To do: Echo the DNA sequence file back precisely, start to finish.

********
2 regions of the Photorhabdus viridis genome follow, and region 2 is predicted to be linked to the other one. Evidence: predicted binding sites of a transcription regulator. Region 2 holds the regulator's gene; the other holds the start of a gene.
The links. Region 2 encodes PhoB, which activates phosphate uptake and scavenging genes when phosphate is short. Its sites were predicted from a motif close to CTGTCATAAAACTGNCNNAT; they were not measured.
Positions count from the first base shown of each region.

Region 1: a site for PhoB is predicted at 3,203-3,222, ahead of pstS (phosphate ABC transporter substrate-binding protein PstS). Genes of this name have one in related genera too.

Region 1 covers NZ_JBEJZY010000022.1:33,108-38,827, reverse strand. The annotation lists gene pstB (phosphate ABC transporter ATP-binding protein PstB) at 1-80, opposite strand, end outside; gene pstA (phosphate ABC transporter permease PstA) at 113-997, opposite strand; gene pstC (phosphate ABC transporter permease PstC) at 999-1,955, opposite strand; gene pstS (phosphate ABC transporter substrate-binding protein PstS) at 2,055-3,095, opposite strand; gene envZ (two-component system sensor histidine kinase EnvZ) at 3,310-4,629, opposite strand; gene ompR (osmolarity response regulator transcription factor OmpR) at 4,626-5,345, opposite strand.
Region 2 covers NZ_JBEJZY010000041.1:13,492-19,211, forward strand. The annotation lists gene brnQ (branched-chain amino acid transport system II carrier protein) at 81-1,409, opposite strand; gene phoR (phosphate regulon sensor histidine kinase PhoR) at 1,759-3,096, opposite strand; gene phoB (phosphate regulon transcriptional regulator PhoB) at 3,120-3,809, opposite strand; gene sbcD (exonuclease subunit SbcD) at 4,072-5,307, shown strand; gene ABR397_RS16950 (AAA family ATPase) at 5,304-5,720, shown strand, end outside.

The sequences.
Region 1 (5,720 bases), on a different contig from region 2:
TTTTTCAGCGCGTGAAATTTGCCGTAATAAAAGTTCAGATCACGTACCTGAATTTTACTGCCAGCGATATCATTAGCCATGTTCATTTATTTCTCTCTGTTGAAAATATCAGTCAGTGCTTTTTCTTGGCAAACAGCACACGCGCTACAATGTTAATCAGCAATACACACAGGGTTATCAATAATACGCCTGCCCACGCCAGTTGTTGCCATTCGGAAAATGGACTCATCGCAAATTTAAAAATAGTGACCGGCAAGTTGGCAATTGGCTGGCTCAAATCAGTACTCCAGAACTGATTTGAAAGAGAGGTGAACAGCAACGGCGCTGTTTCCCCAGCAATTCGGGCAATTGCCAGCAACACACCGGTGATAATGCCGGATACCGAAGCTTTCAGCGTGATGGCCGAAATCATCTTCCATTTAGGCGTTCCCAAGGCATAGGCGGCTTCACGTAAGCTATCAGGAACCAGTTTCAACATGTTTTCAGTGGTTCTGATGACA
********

2 regions of the Photorhabdus viridis genome follow, and region 2 is predicted to be linked to the other one. Evidence: predicted binding sites of a transcription regulator. Region 2 holds the regulator's gene; the other holds the start of a gene.
The links. Region 2 encodes PhoB, which activates phosphate uptake and scavenging genes when phosphate is short. Its sites were predicted from a motif close to CTGTCATAAAACTGNCNNAT; they were not measured.
Positions count from the first base shown of each region.

Region 1: a site for PhoB is predicted at 3,203-3,222, ahead of pstS (phosphate ABC transporter substrate-binding protein PstS). Genes of this name have one in related genera too.

Region 1 covers NZ_JBEJZY010000022.1:33,108-38,827, reverse strand. The annotation lists gene pstB (phosphate ABC transporter ATP-binding protein PstB) at 1-80, opposite strand, end outside; gene pstA (phosphate ABC transporter permease PstA) at 113-997, opposite strand; gene pstC (phosphate ABC transporter permease PstC) at 999-1,955, opposite strand; gene pstS (phosphate ABC transporter substrate-binding protein PstS) at 2,055-3,095, opposite strand; gene envZ (two-component system sensor histidine kinase EnvZ) at 3,310-4,629, opposite strand; gene ompR (osmolarity response regulator transcription factor OmpR) at 4,626-5,345, opposite strand.
Region 2 covers NZ_JBEJZY010000041.1:13,492-19,211, forward strand. The annotation lists gene brnQ (branched-chain amino acid transport system II carrier protein) at 81-1,409, opposite strand; gene phoR (phosphate regulon sensor histidine kinase PhoR) at 1,759-3,096, opposite strand; gene phoB (phosphate regulon transcriptional regulator PhoB) at 3,120-3,809, opposite strand; gene sbcD (exonuclease subunit SbcD) at 4,072-5,307, shown strand; gene ABR397_RS16950 (AAA family ATPase) at 5,304-5,720, shown strand, end outside.

The sequences.
Region 1 (5,720 bases), on a different contig from region 2:
TTTTTCAGCGCGTGAAATTTGCCGTAATAAAAGTTCAGATCACGTACCTGAATTTTACTGCCAGCGATATCATTAGCCATGTTCATTTATTTCTCTCTGTTGAAAATATCAGTCAGTGCTTTTTCTTGGCAAACAGCACACGCGCTACAATGTTAATCAGCAATACACACAGGGTTATCAATAATACGCCTGCCCACGCCAGTTGTTGCCATTCGGAAAATGGACTCATCGCAAATTTAAAAATAGTGACCGGCAAGTTGGCAATTGGCTGGCTCAAATCAGTACTCCAGAACTGATTTGAAAGAGAGGTGAACAGCAACGGCGCTGTTTCCCCAGCAATTCGGGCAATTGCCAGCAACACACCGGTGATAATGCCGGATACCGAAGCTTTCAGCGTGATGGCCGAAATCATCTTCCATTTAGGCGTTCCCAAGGCATAGGCGGCTTCACGTAAGCTATCAGGAACCAGTTTCAACATGTTTTCAGTGGTTCTGATGACA